The Ouagadougou Accords – Peace in our time?

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An accord between the government of Mali and groups representing the Touareg-led rebellion in the north, primarily the MNLA and HCUA, was signed two days ago in Ougadougou at end of several weeks of intense negotiation. Le Monde has a concise and fairly comprehensive report on this possibly historic event. So is this peace in our time?

Two aspects of the Ouagadougou Accords really leap out. The first is that one of the two Touareg signatories was Alghabass Ag Intalla, son of the traditional chief of the Ifoghas clan, Intalla Ag Attaher. The other signatory was Bilal Ag Cherif, General Secretary of the MNLA.

Alghabass ag Intalla sided with Iyad Ag Ghali and his Ansar ud-Dine militia during the occupation of northern Mali by armed Islamist groups last year, and then went on to form the Mouvement Islamique de L’Azawad (MIA). The choices he made betrayed a serious lack of judgement and a scant grasp of both geopolitics and local realpolitik. The impression given was that Alghabass, despite all his hereditary standing and influence, allowed himself to become a mere pawn in Iyad’s games of power and devilish alliance.  Furthermore, his split from Iyad and Ansar ud-Dine soon after France launched operation Serval to rid the north of the Islamist militias seemed merely opportunistic.

As heir apparent to the leadership of the Ifoghas, no doubt Alghabass faced some touch choices during the rebellion, some of which were no doubt governed by factors that outsiders will find difficult to fully understand.  Nonetheless, I have a growing feeling that Alghabass isn’t really the ideal person to lead the Ifoghas and the other Touareg clans in the Adagh out of their current predicament and into a more peaceful and productive future. When I interviewed him by phone back in January, just after he’d formed the MIA, Alghabass seemed vague and lackadaisical in his grasp of the immense challenges he and his people faced and the strategies required to overcome them.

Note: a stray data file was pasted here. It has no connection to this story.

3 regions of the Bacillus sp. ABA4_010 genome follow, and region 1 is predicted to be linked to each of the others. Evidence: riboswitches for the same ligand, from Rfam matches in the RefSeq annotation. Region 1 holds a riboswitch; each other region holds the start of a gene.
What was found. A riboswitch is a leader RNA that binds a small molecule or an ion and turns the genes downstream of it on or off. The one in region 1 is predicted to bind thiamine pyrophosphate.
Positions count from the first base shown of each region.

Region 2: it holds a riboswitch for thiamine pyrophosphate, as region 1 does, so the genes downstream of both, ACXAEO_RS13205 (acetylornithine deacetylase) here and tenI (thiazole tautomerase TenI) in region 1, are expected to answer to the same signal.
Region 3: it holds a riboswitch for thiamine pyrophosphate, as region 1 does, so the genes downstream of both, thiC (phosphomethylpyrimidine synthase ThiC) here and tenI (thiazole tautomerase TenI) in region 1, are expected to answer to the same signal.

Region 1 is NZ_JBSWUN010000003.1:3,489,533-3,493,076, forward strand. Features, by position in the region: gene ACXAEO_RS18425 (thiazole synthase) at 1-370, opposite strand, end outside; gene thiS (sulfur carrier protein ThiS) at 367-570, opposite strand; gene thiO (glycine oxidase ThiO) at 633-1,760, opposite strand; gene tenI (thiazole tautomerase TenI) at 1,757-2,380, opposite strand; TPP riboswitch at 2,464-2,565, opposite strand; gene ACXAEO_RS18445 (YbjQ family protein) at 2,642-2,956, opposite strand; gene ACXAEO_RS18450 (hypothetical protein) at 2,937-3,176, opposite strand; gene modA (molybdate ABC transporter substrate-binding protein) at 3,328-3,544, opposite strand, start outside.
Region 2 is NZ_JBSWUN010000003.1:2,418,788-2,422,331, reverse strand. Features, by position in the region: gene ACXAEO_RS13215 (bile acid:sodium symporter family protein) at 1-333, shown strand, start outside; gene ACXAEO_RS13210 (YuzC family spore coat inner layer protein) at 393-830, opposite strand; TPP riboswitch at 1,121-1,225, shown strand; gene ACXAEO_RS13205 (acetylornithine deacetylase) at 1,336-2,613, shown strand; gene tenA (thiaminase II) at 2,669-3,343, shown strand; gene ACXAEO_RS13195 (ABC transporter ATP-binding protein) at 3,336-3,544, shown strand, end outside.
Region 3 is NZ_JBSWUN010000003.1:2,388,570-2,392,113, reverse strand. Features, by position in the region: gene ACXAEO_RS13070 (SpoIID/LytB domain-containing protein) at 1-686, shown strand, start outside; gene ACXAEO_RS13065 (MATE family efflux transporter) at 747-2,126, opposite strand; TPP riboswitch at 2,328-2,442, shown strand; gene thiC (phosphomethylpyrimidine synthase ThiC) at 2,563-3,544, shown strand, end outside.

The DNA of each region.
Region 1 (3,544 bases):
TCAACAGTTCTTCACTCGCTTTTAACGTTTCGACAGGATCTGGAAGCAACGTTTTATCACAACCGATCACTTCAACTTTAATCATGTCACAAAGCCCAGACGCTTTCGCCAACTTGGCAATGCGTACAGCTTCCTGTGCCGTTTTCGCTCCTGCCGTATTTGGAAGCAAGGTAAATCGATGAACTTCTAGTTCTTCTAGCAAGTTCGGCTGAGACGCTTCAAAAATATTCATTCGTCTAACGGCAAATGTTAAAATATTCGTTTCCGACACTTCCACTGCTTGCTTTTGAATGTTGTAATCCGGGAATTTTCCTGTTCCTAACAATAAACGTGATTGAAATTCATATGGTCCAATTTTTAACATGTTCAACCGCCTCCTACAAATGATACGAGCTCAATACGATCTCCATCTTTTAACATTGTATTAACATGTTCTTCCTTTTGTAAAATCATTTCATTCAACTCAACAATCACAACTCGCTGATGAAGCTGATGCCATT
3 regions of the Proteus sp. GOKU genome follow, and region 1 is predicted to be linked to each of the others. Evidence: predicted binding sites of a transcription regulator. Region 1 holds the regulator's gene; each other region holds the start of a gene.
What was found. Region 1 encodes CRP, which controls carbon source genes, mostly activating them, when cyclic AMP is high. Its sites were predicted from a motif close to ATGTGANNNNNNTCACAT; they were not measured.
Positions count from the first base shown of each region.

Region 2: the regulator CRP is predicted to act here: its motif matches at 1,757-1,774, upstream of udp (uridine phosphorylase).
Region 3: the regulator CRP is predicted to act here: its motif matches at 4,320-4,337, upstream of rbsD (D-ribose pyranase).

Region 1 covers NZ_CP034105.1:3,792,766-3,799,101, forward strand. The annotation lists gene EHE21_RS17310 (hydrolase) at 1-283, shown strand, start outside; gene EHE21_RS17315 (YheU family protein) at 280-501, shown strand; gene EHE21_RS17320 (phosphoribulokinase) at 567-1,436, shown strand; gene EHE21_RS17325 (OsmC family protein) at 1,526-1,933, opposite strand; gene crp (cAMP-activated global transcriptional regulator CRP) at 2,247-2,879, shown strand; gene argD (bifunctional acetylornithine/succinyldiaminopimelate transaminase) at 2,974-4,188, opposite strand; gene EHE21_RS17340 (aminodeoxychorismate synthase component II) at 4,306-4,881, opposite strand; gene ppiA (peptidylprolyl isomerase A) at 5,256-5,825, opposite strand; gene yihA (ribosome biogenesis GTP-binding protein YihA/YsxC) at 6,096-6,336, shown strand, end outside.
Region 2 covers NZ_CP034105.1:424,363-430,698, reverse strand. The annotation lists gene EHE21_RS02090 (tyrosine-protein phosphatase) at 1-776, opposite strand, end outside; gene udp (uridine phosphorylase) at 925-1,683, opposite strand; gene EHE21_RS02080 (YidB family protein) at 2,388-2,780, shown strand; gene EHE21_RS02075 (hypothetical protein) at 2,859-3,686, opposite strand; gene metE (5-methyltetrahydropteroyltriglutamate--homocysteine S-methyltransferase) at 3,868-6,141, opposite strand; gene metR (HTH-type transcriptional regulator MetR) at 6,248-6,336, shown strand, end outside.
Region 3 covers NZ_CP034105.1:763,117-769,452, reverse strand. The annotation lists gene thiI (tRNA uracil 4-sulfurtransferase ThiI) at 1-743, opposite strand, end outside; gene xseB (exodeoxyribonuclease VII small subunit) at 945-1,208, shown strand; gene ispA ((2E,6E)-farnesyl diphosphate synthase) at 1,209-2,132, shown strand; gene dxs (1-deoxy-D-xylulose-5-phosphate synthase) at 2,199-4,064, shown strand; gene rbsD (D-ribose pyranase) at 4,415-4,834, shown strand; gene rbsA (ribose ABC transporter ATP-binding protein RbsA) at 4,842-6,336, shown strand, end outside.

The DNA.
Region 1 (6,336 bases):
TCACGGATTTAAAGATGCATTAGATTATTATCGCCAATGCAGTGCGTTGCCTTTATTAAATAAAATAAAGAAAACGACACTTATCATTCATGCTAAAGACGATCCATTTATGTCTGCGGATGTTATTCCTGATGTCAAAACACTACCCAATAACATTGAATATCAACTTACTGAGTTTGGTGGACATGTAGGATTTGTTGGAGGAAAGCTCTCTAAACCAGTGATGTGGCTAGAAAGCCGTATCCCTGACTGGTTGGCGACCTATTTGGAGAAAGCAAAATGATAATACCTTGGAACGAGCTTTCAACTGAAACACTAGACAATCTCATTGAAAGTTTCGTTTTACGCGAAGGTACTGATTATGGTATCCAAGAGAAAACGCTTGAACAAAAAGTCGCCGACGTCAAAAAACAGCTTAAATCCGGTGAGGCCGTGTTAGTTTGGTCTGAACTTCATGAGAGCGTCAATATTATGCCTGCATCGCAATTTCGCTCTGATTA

I was also under the impression that Alghabass’ standing within his community had already been diminished considerably by his lack of good judgement. But once the son of a lord, always the son of a lord, I suppose. Alghabass is back in the hot seat, leading his people. Am I the only one to find this a tad depressing?

The other striking aspect of the accords is the fundamental principles upon which, according to Le Monde, they rest: “The two camps confirm their adherence to the national unity and territorial integrity of Mali and a respect of human rights and the secular nature of the State. They recognise the ‘necessity to promote a genuine national reconciliation as the basis of a lasting peace in Mali.’ They also commit themselves to ‘fighting against terrorism’”

Fighting against terrorism is the easy part. The MNLA have always vowed their commitment to it, although their opportunistic alliance with an Ansar ud-Dine that was funded in turn by AQIM and MUJAO in February and March of last year has lead to understandable doubts about the sincerity of their claims. Nonetheless, the assistance they’ve been giving French army during their campaign against recalcitrant mujahedeen in the Tegharghar mountains and their various clashes with barely disguised mutations of MUJAO and AQIM in places like In Khalid and Ber prove that the will to fight terrorism and extremism is there.

Alghabass will have a harder time proving his commitment to this principle. Until recently he belonged to an Islamist militia that was in part funded by AQIM. When I asked him about this very point recently, he was vagueness personified, claiming that you can never know where money comes from.  Nonetheless, I do believe that Alghabass is a moderate Islamist who has never wholeheartedly bought into the more hardline and Machiavellian notions of Iyad or his lieutenant Cheick Ag Aoussa.  It seems trivial to say this, but I’ve never seen a photo of Alghabass sporting the obligatory outsized beard of the committed radical Salafist. Maybe it’s his blue blood that has given him a special dispensation.

National reconciliation is also an easy principle for all parties to accept. Mali needs it like never before. The level of ethnic tension and hatred in the country as a whole and in the north in particular is likely to remain at dangerous levels for some time to come and will only be eased by some intense and applied community-building and cohesion strategies.  I would personally urge the foreign powers to throw every effort, every ounce of know-how and every penny they can muster into this process. The future viability of the Malian state depends on it.